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The Helsinki Accords groups


The state of human rights in Soviet Union
Tomas Venclova Poet
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Na, tokiu būdu aš kažkaip egzistavau, ir tada pas mane atėjo du vaikinai, kurie mane išsikvietė pasivaikščioti. Tie du vaikinai buvo Viktoras Petkus, lietuvis katalikas, toks, sakyčiau, net krikščionių veikėjas, kad susijęs su Lietuvos katalikų bažnyčios kronika, pogrindiniu leidiniu, ilgametis politkalinys, praleidęs kalėjimuose apie dvidešimts metų ir Stalino laikais, ir vėliau po Stalino. Antrasis buvo visai kitokio pobūdžio žmogus, Eitanas Finkelšteinas, kaip iš pavardės matyti- žydas Vilniaus, kuris kovojo už teisę savo tautiečiams išvažiuoti į Izraelį. Ir pats norėjo išvažiuoti į Izraelį. Nu, daugeliui vis dėlto žydų buvo daromos kliūtys norint važiuoti į Izraelį, tie apsunkinimai kad ir, sakysime, tas mokestis už mokslą, ir didelis mokestis, reikėjo grąžinti didelius pinigus valdžiai. Buvo ir kitų kliūčių daroma, ir vadinasi... bet Finkelšteinas kaip tik teikė juridinę ir kitokią pagalbą, jis buvo juridiškai apsišvietęs tiems kurie nori išvažiuoti į Izraelį. Ir štai jie man pasakė, mes buvome užlipę ant Tauro kalno, kad aplinkui, keturių šimtų metrų spinduliu, nebūtų matyti jokio žmogaus, kadangi buvo žinoma, kad Saugumo pasiklausymo aparatai veikia keturių šimtų metrų spinduliu. Jeigu toliau, tai jau nieko nebegirdėti. Na, ir mes, reiškia, ir jie man pasakė, čia dabar yra tokia idėja – Tarybų Sąjunga ką tik pasirašė Helsinkio susitarimą, kuriame jinai sutinka gerinti žmogaus teisių padėtį savo valdomoje imperijoje, o žmogaus teisių padėtis ir toliau yra labai bloga. Yra spaudžiamos, reiškia, yra spaudžiami religingi žmonės, yra spaudžiami tautiniai aktyvistai, yra spaudžiamos tautinės kultūros, yra spaudžiami žmonės, kurie nori išvykti į Vakarus, tame tarpe žydai, kurie nori išvykti į Izraelį. Žodžiu sakant, yra labai daug žmogaus teisių pažeidimų.

Well, thanks to this I somehow managed to get by, and then two young men visited me and invited me for a walk. Those two young men were Viktoras Petkus, a Lithuanian Catholic, somebody I would call a Christian activist because he was connected to the Chronicle of the Lithuanian Catholic Church, an underground publication – Petkus was a long-term political prisoner who had spent about 20 years in prison under Stalin and after Stalin. The second one was quite different, Eitanas Finkelšteinas, a Jew as you can tell from his surname, who was fighting for the right of his people to go to Israel. And he also wanted to go to Israel. Well, barriers were being put up, in spite of everything, for many of the Jews wishing to go to Israel. Those difficulties... let’s say, for example, that payment for one’s education... and it was a large payment, a lot of money had to be returned to the state. There were other obstacles... but Finkelšteinas, as it happens, was providing legal and other kinds of help, he was knowledgeable about the law and able to help those who wanted to go to Israel. And they told me... we had climbed to the top of Tauras Hill so that nobody could be in a 400m radius, because it was known that the listening devices used by the state security people only worked within a 400m radius. Any further and they couldn’t hear anything. Well, we, that is to say, they told me, ‘Here’s an idea: the Soviet Union has just signed the Helsinki Accords in which it agrees to improve human rights within the empire it rules, whereas the state of human rights is still very bad. Pressure, that is to say, pressure is being put on religious people, on national activists, on national cultures, on people who want to leave for the West, including Jews who want to go to Israel. In a word, the human rights of a very large number of people are being violated’.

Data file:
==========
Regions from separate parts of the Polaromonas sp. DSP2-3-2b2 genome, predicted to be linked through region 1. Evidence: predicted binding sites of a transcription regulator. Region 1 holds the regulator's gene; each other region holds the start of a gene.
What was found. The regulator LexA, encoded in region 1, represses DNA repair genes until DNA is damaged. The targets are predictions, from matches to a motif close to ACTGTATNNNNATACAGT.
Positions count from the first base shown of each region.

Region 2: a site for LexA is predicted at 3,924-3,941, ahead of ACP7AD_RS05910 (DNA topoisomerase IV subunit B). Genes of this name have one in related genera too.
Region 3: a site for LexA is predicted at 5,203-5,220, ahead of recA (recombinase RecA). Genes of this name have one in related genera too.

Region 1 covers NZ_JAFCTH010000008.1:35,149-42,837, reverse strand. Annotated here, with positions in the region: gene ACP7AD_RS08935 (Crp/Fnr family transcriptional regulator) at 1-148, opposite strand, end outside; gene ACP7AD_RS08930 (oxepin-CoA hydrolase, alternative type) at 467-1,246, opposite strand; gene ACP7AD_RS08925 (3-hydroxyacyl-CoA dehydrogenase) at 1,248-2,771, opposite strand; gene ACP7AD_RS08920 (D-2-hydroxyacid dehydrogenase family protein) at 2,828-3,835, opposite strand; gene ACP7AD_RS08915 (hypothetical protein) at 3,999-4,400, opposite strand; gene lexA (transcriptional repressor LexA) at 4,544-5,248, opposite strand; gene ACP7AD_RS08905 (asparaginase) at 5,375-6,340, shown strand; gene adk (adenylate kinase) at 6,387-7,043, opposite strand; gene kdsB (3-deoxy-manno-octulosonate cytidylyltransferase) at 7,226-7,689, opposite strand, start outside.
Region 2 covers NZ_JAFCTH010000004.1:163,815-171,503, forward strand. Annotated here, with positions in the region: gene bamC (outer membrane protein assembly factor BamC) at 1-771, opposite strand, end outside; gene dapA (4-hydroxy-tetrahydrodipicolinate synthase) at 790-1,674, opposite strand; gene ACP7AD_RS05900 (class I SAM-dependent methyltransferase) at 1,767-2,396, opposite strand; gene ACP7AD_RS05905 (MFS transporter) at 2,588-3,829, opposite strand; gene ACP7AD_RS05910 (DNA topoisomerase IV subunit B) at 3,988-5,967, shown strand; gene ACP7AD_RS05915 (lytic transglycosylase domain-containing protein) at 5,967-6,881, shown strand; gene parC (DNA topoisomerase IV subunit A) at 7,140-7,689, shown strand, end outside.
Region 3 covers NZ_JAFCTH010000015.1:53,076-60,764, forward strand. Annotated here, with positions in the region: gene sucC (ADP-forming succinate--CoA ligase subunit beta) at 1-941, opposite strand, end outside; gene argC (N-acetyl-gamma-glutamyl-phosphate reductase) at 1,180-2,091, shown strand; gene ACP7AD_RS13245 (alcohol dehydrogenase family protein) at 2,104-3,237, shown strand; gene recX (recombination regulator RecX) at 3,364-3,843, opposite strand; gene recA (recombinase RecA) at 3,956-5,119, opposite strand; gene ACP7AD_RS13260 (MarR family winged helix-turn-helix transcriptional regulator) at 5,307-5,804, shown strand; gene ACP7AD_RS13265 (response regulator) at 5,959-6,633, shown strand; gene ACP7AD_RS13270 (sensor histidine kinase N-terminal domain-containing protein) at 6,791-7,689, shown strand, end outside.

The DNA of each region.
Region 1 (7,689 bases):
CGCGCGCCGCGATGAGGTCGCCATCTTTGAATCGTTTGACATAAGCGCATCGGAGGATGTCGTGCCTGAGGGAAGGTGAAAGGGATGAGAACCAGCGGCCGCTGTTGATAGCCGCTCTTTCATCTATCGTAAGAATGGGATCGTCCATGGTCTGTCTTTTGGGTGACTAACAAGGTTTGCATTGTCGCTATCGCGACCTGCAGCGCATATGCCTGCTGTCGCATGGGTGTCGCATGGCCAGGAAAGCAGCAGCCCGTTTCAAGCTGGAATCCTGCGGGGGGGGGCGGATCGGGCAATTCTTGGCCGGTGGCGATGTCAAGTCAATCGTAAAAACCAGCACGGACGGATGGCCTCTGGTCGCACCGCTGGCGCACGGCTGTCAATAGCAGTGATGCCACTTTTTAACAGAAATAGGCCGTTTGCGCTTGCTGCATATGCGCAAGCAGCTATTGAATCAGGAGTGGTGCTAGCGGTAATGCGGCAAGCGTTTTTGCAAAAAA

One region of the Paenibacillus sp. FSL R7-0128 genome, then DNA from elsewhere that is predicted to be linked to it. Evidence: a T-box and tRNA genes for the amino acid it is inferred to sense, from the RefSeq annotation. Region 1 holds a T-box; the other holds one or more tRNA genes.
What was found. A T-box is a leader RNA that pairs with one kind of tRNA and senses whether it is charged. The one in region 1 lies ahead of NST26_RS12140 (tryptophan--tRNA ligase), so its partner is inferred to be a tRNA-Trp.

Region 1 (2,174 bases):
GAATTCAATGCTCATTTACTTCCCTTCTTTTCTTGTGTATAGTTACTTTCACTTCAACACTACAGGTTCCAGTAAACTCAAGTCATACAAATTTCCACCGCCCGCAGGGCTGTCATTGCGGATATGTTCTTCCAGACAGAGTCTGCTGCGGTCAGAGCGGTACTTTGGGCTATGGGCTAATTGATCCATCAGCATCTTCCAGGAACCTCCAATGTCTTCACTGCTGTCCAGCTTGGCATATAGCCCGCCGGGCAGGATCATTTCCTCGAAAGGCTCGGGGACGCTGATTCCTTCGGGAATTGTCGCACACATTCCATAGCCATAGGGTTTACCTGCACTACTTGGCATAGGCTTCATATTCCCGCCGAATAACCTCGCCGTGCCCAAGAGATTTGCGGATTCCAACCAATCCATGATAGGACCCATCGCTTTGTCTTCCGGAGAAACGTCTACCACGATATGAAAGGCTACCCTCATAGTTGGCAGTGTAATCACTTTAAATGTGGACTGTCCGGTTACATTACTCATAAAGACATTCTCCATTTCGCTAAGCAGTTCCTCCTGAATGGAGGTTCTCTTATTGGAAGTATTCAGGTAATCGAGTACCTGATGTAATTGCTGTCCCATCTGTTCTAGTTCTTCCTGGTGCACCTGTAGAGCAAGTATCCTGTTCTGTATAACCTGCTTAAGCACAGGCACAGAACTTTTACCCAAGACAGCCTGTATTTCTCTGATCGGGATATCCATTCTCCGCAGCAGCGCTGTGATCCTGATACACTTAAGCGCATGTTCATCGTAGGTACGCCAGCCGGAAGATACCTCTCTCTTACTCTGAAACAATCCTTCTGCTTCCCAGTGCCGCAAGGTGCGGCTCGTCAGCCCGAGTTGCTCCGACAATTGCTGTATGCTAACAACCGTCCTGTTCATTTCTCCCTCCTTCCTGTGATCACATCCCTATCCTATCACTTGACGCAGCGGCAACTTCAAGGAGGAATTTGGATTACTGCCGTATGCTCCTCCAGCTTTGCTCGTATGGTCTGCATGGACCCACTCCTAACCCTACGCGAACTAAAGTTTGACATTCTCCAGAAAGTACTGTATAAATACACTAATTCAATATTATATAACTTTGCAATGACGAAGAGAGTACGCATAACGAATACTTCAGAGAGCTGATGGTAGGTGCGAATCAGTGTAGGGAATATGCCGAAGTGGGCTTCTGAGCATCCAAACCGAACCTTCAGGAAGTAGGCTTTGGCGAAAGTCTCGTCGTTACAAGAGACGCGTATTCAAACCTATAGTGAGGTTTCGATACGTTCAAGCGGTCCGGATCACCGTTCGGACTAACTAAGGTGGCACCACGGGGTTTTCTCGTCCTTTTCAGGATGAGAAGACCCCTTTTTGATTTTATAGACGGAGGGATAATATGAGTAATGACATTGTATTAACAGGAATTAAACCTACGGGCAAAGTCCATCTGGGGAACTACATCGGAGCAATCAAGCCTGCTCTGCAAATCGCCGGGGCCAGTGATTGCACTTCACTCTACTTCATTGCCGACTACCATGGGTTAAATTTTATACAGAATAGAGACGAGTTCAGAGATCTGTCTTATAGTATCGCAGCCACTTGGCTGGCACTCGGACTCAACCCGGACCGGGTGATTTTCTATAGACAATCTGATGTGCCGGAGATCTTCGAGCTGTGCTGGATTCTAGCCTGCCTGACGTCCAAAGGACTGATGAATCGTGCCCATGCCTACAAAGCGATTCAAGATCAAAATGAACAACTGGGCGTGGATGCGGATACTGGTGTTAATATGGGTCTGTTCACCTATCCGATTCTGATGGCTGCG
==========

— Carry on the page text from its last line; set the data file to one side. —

Born in 1937, Tomas Venclova is a Lithuanian scholar, poet, author and translator of literature. He was educated at Vilnius University and later at Tartu University. As an active participant in the dissident movement he was deprived of Soviet citizenship in 1977 and had to emigrate. Between 1977 and 1980 he lectured at University of California, Berkeley, where he became friends with the Polish poet Czesław Miłosz, who was a professor of Slavic Languages and Literature at the school, as well as the Russian poet Joseph Brodsky. He is currently a full professor at Yale University.

Listeners: Andrzej Wolski

Film director and documentary maker, Andrzej Wolski has made around 40 films since 1982 for French television, the BBC, TVP and other TV networks. He specializes in portraits and in historical films. Films that he has directed or written the screenplay for include Kultura, which he co-directed with Agnieszka Holland, and KOR which presents the history of the Worker’s Defence Committee as told by its members. Andrzej Wolski has received many awards for his work, including the UNESCO Grand Prix at the Festival du Film d’Art.

Tags: Chronicle of the Lithuanian Catholic Church, Tauras Hill, Helsinki Accords, Soviet Union, Viktoras Petkus, Eitanas Finkelšteinas

Duration: 2 minutes, 17 seconds

Date story recorded: May/June 2011

Date story went live: 20 March 2012